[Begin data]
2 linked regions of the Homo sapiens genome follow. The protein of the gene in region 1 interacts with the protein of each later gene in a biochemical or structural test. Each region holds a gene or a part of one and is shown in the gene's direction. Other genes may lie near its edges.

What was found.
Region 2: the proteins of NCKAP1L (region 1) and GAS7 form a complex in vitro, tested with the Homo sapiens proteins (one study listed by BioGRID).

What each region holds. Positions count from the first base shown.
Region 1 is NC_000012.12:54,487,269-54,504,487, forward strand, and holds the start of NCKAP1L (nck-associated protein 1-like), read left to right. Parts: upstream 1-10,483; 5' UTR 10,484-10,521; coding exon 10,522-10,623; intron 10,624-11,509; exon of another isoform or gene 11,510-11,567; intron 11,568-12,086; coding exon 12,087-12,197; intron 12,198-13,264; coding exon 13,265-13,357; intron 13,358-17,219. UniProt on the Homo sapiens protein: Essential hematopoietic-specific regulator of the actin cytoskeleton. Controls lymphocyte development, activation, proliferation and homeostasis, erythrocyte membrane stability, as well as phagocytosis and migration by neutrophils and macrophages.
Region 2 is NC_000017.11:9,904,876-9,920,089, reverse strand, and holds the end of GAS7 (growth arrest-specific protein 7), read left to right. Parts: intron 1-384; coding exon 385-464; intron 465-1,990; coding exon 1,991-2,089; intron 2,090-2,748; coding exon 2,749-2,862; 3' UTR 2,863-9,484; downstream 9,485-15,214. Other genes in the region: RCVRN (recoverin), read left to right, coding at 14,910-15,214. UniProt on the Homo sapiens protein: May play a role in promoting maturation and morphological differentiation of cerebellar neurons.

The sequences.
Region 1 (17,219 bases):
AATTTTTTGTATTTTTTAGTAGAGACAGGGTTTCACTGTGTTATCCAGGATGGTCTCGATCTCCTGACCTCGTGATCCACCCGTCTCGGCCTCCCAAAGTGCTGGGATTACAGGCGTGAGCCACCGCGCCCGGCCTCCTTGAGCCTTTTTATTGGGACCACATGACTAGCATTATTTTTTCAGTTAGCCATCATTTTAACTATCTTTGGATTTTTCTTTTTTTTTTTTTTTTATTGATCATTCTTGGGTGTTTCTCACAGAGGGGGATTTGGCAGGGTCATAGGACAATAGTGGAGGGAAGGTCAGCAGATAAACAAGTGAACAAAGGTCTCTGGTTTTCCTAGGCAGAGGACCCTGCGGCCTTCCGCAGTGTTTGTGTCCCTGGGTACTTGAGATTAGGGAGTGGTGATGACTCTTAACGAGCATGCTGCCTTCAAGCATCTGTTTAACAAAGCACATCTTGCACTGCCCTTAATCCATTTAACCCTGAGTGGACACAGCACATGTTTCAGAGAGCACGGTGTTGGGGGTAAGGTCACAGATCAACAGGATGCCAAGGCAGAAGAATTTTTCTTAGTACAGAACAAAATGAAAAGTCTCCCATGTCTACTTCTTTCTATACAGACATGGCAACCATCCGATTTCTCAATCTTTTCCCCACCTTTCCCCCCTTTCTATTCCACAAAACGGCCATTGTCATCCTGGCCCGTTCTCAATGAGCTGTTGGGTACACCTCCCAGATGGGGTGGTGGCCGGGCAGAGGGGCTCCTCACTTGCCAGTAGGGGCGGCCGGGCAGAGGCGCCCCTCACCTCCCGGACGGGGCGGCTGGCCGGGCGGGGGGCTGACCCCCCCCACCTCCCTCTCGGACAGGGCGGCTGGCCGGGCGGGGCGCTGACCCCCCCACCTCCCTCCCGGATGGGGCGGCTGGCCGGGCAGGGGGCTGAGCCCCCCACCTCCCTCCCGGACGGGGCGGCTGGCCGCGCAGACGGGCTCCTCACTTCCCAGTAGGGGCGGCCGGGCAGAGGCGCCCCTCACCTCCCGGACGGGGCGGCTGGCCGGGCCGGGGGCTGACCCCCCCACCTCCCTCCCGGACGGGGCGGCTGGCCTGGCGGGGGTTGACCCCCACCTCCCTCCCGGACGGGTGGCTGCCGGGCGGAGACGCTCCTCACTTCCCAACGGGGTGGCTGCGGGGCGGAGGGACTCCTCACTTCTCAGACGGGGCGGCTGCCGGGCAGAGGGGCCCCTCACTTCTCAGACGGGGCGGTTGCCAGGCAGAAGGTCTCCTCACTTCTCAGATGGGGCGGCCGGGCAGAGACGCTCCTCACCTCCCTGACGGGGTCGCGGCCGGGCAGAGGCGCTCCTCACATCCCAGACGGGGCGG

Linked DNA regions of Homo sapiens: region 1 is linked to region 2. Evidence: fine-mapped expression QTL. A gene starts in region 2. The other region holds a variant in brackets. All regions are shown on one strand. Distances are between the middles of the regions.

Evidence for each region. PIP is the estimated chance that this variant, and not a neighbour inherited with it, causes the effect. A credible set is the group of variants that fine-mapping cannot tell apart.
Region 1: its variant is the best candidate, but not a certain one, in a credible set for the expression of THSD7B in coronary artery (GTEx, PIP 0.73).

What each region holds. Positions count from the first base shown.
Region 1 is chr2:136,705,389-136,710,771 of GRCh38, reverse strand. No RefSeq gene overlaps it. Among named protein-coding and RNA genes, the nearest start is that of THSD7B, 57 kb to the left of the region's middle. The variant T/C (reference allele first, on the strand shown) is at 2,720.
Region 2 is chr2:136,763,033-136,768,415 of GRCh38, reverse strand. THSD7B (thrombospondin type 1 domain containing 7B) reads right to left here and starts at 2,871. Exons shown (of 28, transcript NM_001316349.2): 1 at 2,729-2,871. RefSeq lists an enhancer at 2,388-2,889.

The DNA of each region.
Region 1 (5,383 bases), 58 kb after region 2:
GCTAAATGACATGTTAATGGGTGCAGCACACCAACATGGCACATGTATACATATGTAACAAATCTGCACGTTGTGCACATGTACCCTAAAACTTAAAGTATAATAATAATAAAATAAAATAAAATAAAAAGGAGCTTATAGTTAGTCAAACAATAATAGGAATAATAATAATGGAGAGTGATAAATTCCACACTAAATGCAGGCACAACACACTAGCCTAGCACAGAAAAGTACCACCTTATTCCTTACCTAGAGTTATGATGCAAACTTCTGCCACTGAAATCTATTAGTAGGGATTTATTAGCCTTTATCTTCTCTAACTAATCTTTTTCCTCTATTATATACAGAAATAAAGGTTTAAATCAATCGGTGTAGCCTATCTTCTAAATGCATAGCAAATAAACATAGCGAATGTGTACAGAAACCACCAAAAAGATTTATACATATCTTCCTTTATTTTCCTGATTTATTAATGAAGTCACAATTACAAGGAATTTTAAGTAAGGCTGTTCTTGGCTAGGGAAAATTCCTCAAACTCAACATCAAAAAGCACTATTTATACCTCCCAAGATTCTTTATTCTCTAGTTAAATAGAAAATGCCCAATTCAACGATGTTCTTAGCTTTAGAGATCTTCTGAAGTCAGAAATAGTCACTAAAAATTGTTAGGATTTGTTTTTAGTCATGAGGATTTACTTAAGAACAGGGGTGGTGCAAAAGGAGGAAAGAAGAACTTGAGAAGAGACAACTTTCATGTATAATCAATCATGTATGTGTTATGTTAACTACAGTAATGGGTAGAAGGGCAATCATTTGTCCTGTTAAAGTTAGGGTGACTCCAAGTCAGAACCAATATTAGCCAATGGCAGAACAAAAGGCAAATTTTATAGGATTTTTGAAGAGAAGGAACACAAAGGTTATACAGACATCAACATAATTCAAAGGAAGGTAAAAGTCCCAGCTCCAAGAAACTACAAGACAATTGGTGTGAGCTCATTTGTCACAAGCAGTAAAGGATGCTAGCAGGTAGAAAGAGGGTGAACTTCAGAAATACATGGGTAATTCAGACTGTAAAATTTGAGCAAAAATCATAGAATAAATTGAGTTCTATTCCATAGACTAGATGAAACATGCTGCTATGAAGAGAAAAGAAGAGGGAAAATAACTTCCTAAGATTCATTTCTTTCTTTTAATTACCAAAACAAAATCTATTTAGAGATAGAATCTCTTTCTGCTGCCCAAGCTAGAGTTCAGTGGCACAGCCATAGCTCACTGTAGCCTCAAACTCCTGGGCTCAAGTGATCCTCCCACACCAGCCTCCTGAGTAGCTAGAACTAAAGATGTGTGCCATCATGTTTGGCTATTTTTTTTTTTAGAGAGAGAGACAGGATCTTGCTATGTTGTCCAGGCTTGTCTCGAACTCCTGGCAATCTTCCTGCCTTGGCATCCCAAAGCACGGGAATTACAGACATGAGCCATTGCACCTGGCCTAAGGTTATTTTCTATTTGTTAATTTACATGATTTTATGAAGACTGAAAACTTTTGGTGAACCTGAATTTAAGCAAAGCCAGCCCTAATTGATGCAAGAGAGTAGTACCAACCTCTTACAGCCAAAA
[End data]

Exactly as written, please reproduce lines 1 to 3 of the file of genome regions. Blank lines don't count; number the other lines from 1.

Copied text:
2 linked regions of the Homo sapiens genome follow. The protein of the gene in region 1 interacts with the protein of each later gene in a biochemical or structural test. Each region holds a gene or a part of one and is shown in the gene's direction. Other genes may lie near its edges.

What was found.
Region 2: the proteins of NCKAP1L (region 1) and GAS7 form a complex in vitro, tested with the Homo sapiens proteins (one study listed by BioGRID).